I was disappointed that there wasn’t any guerrilla gardening in the exhibition, maybe I will find some on the art trail. I must do that when the weather improves.

Curated by Anna Briers and Kelly Madigan this is an important exhibition about under-represented trends in street art: “site specific installation, culture jamming, underground light painting, yarn bombing…” It also sets new benchmarks in quality in exhibiting street art.

Street Art Sculpture

Street sculpture, or 3D graffiti, is the most difficult of all the street art mediums but when done well is also one of the most popular street art form. The Crate-man Collective of Melbourne is very popular with the general public who see the men made of plastic milk crates from train windows. The public does not associates street sculpture with vandalism and admire their creativity, especially the creative use of rubbish.

To create a sculpture that can withstand the outdoor environment is difficult enough but then add the usual problems for street artists. And what distinguishes street art sculpture from public sculpture is that street sculptures are unofficial.

Junky Projects in Fitzroy

Junky Projects in Fitzroy

I met the guy who does Junky Projects at the BBQ for the MSF and we have been exchanging a few emails since. I had seen his Junky Projects on the street, creations of junk with a “junky projects” stencil sprayed on them attached to poles. I asked him why he got into doing street sculpture? He replied by email:

“I guess I started because I was looking for a new medium to engage the public with my street art. Too many people just pick up a scalpel and a cheap can of paint and decided that they are a street artist. I have been a graffiti artist for over ten years and I have played around with all types, pieces, tags, stencils, paste-ups, and stickers. The thing is it’s all too tired for me. Sometimes I see things on the streets that inspire me or keep me interested, but mostly there is a lot of rehashing old ideas. The junkyprojects was something I knew nobody had ever done before. I get a huge rush from it, more than I ever got from bombing tags or other types of graff. Plus it engages all types of people; they all get something out of my work.”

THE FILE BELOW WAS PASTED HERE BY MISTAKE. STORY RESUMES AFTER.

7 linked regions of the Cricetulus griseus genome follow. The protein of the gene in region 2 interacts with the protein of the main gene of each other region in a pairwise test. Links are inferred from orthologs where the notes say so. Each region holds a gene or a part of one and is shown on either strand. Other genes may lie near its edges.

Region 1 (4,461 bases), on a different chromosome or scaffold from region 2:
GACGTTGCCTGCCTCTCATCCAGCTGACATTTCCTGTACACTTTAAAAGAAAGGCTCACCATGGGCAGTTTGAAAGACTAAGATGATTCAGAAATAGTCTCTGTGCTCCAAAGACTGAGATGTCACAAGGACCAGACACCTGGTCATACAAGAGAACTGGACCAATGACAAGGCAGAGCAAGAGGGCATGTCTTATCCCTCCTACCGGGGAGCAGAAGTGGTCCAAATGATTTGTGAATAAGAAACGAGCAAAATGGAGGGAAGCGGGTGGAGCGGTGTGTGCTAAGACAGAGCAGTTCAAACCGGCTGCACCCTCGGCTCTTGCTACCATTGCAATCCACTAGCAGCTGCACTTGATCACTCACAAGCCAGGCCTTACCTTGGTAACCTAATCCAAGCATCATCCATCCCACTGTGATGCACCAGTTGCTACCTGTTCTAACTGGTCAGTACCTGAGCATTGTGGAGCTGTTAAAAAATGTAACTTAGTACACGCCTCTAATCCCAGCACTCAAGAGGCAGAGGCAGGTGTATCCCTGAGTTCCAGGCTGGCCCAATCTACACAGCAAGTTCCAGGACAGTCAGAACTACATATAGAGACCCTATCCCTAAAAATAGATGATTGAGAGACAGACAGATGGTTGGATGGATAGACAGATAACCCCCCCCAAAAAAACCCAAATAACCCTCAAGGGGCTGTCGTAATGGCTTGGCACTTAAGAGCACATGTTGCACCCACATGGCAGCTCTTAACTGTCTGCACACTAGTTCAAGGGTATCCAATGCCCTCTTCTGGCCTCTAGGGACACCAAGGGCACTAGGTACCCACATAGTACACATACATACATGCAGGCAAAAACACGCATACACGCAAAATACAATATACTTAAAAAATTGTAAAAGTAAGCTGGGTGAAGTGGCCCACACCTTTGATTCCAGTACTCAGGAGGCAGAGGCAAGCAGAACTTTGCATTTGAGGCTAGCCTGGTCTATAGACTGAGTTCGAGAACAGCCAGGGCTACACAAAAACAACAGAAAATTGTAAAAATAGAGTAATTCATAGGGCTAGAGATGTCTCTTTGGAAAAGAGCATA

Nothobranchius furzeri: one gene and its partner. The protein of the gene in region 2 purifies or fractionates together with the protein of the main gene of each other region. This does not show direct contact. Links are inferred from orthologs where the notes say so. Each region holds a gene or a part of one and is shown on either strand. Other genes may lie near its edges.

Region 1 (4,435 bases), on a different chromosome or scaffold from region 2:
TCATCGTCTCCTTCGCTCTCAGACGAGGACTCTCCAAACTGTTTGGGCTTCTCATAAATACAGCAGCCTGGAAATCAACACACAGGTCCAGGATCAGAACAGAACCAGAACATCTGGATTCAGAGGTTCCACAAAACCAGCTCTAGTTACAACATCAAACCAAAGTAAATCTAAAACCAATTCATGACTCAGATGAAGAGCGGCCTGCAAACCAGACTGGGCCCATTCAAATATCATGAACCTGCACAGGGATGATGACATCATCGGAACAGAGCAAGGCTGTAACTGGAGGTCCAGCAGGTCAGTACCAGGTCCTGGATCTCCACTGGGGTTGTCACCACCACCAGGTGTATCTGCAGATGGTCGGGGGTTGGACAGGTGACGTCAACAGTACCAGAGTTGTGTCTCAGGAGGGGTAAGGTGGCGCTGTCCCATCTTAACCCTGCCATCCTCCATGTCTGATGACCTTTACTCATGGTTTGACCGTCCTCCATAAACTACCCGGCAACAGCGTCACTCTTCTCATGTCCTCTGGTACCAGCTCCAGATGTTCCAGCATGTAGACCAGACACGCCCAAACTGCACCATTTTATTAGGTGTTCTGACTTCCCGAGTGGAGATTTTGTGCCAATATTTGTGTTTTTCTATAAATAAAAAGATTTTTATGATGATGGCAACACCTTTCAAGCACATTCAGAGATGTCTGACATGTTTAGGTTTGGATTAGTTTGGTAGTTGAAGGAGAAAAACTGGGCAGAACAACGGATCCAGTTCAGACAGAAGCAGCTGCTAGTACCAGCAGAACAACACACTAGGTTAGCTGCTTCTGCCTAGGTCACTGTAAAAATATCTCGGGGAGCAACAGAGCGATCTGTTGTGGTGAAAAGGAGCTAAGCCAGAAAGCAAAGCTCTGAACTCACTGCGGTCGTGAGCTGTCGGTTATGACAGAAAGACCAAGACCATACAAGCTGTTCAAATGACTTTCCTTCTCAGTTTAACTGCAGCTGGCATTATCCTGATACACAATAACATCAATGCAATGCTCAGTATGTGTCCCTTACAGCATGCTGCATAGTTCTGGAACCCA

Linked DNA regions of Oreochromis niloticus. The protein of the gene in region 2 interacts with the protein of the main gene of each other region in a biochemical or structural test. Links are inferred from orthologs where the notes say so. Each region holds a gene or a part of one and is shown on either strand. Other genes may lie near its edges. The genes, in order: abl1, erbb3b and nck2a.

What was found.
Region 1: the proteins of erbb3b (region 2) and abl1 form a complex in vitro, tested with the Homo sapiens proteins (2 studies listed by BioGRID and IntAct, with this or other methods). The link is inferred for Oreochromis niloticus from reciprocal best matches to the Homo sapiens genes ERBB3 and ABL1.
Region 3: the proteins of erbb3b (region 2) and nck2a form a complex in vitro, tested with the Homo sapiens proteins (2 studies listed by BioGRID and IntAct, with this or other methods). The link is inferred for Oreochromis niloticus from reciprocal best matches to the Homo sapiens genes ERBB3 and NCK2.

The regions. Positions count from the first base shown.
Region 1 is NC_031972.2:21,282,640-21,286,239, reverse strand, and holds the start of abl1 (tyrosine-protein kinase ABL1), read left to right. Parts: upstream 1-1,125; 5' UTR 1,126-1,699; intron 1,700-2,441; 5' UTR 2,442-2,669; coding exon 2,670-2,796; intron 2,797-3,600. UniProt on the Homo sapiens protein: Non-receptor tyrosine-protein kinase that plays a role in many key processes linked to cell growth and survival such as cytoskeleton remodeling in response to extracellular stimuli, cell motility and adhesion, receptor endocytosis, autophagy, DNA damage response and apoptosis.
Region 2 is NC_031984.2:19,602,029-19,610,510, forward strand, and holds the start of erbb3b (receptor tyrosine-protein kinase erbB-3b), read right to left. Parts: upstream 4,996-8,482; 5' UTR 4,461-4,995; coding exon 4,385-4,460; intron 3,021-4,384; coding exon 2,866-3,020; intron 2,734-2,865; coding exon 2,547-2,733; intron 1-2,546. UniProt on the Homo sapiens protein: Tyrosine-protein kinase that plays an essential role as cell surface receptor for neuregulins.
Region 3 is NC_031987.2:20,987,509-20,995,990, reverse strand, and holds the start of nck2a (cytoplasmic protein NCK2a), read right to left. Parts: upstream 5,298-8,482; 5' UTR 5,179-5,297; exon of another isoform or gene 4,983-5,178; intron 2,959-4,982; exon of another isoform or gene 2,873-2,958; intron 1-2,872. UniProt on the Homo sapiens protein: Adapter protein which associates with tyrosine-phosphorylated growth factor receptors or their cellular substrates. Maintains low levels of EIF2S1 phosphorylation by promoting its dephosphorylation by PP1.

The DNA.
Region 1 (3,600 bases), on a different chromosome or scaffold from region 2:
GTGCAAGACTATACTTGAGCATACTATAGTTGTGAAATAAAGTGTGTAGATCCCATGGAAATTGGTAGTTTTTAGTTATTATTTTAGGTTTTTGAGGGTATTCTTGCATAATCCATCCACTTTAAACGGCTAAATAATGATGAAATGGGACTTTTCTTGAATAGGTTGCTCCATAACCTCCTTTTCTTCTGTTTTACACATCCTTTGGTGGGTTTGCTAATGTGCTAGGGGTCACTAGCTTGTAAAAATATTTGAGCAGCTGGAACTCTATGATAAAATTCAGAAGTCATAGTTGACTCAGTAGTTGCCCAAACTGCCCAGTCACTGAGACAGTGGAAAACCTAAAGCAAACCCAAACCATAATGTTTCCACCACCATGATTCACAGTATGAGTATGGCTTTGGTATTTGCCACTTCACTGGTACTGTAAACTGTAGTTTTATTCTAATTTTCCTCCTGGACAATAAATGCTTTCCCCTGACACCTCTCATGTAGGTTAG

Mal Function in Brunswick

Mal Function in Brunswick

Another of Melbourne’s street sculptors is ‘Mal Function‘ who does little gremlin faces that he attaches to walls and poles in the street. These gremlins in the system bring folk myths into the city and remind us of the malfunctions of the urban environment. ‘Will Coles’ is a sculptor from Sydney who has exhibited in galleries and Bondi’s but he also has some street sculpture in Hosier lane. Will Cole created concrete remote controls and televisions that he glues in the street. And including, street fabric art in this short survey, there is also the Melbourne Revolutionary Craft Circle (see: Radical Cross Stitch, “seriously seditious stitching”) who used cross stitching on the chain-link fence around vacant land in Footscray to create the slogan: “I wanna live here”.

Anon street sculpture in Hosier Lane, Melbourne

Anon street sculpture in Melbourne